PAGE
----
Breast cancer is the most common cancer among women in the United States. With that being said, approximately one in eight women in the U.S. will develop invasive breast cancer during their lifetime. However, millions of women are surviving this disease thanks to early detection and improvements in treatment.
October is Breast Cancer Awareness Month, which is an annual campaign to increase awareness of the disease. While most people are aware of breast cancer, many forget to take the steps to have a plan to detect the disease in its early stages and encourage others to do the same.
It is still a mystery as to why some women get breast cancer, but there are a number of risk factors. Risks that you cannot change include:
- Age: the chance of getting breast cancer rises as a woman gets older.
- Genes: there are two genes, BRCA1 and BRCA2 that greatly increase the risk. Women who have family members with breast or ovarian cancer may wish to be tested.
- Personal factors: beginning periods before age 12 or going through menopause after age 55.
Other risk factors include being overweight, using hormone replacement therapy (also called menopausal hormone therapy), taking birth control pills, drinking alcohol, not having children or having your first child after age 35 or having dense breasts.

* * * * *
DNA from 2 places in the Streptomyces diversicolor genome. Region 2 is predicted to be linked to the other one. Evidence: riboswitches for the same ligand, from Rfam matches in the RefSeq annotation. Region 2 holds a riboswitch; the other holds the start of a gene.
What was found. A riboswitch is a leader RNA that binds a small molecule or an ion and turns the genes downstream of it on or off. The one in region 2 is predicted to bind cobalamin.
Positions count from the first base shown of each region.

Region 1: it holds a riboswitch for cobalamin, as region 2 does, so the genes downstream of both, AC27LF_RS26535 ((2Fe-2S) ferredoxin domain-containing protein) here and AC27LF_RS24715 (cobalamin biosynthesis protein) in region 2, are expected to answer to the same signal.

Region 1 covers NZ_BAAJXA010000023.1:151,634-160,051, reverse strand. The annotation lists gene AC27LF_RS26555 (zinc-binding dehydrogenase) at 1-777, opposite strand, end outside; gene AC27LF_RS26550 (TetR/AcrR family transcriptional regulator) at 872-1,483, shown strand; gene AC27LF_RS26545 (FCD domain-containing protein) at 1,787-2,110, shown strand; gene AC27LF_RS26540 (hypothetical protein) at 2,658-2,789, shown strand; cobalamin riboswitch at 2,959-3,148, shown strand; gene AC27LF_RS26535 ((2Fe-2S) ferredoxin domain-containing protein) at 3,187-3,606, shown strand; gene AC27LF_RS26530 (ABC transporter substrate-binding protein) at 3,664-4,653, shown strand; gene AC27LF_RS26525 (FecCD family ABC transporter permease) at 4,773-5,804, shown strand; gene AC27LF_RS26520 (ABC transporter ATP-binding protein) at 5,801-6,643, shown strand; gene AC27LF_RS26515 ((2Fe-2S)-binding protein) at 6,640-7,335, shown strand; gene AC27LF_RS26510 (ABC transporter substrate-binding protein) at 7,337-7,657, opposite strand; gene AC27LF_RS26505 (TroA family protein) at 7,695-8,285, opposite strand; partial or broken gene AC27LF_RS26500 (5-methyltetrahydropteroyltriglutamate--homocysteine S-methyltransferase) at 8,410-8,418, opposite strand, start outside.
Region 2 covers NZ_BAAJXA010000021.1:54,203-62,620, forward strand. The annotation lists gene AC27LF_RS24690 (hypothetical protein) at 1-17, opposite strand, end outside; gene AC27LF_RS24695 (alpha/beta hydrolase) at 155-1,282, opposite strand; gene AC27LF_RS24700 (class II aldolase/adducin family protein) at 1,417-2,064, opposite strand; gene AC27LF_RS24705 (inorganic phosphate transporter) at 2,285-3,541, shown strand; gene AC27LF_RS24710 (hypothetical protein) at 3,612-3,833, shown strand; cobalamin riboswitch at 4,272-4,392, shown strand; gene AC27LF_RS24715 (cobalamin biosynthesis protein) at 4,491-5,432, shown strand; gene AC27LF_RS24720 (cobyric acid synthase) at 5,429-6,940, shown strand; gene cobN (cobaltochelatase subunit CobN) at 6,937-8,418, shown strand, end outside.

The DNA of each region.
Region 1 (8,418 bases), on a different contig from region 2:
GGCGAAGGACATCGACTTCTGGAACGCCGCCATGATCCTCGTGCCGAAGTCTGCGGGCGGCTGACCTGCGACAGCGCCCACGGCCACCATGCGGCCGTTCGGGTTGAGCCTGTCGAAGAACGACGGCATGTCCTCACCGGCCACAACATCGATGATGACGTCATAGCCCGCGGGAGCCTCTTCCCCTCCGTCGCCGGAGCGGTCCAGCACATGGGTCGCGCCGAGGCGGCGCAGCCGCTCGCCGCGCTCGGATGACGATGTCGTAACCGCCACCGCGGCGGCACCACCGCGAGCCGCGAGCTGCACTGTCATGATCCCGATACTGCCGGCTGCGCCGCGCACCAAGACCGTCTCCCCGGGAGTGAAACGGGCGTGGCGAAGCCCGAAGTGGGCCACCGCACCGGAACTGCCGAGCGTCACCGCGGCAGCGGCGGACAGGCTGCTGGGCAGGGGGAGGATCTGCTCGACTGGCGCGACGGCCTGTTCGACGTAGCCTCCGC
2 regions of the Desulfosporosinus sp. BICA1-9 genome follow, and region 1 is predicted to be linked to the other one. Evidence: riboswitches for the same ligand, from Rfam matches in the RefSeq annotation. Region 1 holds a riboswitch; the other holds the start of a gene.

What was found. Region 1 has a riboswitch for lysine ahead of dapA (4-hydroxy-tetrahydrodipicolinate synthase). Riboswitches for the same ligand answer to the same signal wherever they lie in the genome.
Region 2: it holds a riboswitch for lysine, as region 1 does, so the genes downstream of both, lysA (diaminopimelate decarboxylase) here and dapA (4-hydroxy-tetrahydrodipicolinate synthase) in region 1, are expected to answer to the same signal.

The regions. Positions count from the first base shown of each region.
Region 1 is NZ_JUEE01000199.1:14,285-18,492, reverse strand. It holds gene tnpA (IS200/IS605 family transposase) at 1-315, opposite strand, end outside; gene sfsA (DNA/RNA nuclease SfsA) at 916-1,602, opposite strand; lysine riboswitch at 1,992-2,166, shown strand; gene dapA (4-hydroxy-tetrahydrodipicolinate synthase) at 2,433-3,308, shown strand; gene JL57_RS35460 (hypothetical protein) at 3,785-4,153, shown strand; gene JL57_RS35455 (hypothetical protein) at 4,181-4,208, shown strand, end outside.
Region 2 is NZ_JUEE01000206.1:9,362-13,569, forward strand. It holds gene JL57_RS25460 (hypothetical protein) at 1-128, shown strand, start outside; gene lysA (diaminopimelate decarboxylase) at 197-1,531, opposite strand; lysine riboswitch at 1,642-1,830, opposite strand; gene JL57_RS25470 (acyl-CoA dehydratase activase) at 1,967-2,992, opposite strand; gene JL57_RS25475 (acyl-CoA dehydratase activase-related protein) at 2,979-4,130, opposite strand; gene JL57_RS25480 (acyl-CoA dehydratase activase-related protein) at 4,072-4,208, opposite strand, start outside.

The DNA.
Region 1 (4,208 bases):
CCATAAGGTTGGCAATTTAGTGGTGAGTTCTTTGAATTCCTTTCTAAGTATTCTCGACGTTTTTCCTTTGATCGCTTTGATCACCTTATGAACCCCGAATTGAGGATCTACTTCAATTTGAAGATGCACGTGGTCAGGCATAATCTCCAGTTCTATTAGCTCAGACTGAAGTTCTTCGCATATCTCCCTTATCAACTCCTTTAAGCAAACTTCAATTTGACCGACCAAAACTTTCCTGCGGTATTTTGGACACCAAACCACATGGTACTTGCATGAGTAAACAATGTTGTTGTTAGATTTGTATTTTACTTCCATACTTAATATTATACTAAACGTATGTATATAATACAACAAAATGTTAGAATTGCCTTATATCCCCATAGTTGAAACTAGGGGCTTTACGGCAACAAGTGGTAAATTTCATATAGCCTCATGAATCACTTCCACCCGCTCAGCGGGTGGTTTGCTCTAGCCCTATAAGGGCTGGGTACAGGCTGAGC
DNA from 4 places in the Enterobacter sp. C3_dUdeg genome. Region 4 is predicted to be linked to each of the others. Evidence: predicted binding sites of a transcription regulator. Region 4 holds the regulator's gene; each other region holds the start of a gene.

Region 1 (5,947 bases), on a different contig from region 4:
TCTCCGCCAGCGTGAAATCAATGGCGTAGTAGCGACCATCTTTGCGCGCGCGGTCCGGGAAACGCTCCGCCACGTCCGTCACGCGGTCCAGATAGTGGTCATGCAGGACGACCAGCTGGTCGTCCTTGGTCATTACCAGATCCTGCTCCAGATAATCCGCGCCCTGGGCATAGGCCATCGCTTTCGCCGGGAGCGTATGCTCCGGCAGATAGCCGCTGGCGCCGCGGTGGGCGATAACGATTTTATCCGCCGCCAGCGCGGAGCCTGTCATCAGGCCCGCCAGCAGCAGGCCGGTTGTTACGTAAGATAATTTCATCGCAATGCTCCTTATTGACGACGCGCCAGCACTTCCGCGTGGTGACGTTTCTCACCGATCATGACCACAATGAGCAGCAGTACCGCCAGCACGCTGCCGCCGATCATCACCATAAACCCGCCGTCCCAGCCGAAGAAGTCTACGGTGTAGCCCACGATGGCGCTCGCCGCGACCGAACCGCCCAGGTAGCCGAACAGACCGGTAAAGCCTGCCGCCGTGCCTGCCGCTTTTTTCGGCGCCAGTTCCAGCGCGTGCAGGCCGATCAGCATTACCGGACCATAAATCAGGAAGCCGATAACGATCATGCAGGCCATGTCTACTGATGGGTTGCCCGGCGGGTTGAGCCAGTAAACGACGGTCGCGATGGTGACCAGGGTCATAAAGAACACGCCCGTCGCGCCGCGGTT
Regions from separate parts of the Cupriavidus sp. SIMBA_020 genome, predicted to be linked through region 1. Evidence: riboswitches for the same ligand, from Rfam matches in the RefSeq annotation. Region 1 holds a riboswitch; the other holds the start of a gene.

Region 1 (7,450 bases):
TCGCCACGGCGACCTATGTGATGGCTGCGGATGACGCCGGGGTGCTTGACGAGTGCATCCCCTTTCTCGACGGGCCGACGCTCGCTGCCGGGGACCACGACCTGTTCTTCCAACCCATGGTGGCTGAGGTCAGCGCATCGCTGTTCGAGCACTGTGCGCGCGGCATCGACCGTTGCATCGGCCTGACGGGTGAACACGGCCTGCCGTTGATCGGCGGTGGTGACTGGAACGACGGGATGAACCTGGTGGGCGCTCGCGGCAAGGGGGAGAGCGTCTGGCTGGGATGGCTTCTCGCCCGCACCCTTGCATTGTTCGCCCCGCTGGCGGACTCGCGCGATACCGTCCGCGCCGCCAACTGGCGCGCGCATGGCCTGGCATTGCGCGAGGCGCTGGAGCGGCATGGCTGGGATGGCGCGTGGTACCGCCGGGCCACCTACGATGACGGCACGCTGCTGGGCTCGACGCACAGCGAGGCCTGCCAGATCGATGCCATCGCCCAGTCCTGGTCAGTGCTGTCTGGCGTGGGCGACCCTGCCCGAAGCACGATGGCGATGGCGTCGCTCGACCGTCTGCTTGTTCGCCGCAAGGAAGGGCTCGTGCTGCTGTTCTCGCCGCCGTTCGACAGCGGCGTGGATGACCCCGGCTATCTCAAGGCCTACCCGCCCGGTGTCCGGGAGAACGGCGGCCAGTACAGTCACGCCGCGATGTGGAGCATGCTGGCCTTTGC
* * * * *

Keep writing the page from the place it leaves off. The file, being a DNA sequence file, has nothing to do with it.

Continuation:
Symptoms of breast cancer may include a lump in the breast, a change in size or shape of the breast or discharge from a nipple. Breast self-exams and mammography can help find breast cancer early when it is most treatable. Treatments may consist of radiation, lumpectomy, mastectomy, chemotheraphy and hormone therapy.
The American Cancer Society is actively fighting breast cancer by helping women get tested, helping them understand their treatment options and to also cope with the physical and emotional effects. Whether you’re trying to reduce your risk of breast cancer, increase the chance of early detection, or coping with a diagnosis, The American Cancer Society has comprehensive information to help you understand your options. To learn more about The American Cancer Society and the fight against breast cancer, please visit: http://www.cancer.org/healthy/morewaysacshelpsyoustaywell/breastcancer.